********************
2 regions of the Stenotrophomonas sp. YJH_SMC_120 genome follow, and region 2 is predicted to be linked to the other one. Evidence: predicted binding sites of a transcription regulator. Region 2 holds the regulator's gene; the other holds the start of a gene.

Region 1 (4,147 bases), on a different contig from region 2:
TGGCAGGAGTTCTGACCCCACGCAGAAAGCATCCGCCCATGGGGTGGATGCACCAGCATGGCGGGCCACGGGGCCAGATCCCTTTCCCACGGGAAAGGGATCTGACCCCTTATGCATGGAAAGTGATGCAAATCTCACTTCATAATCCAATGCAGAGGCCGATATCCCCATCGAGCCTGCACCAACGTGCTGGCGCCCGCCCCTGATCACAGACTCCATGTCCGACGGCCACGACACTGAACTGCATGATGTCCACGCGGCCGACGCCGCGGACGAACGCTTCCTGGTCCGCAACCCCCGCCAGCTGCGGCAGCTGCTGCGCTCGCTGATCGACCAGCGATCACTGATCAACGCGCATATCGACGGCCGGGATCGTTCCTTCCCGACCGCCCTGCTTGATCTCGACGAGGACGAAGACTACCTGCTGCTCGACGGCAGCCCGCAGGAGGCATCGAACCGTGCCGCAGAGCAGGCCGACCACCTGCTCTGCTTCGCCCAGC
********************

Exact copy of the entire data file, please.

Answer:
2 regions of the Stenotrophomonas sp. YJH_SMC_120 genome follow, and region 2 is predicted to be linked to the other one. Evidence: predicted binding sites of a transcription regulator. Region 2 holds the regulator's gene; the other holds the start of a gene.

Region 1 (4,147 bases), on a different contig from region 2:
TGGCAGGAGTTCTGACCCCACGCAGAAAGCATCCGCCCATGGGGTGGATGCACCAGCATGGCGGGCCACGGGGCCAGATCCCTTTCCCACGGGAAAGGGATCTGACCCCTTATGCATGGAAAGTGATGCAAATCTCACTTCATAATCCAATGCAGAGGCCGATATCCCCATCGAGCCTGCACCAACGTGCTGGCGCCCGCCCCTGATCACAGACTCCATGTCCGACGGCCACGACACTGAACTGCATGATGTCCACGCGGCCGACGCCGCGGACGAACGCTTCCTGGTCCGCAACCCCCGCCAGCTGCGGCAGCTGCTGCGCTCGCTGATCGACCAGCGATCACTGATCAACGCGCATATCGACGGCCGGGATCGTTCCTTCCCGACCGCCCTGCTTGATCTCGACGAGGACGAAGACTACCTGCTGCTCGACGGCAGCCCGCAGGAGGCATCGAACCGTGCCGCAGAGCAGGCCGACCACCTGCTCTGCTTCGCCCAGC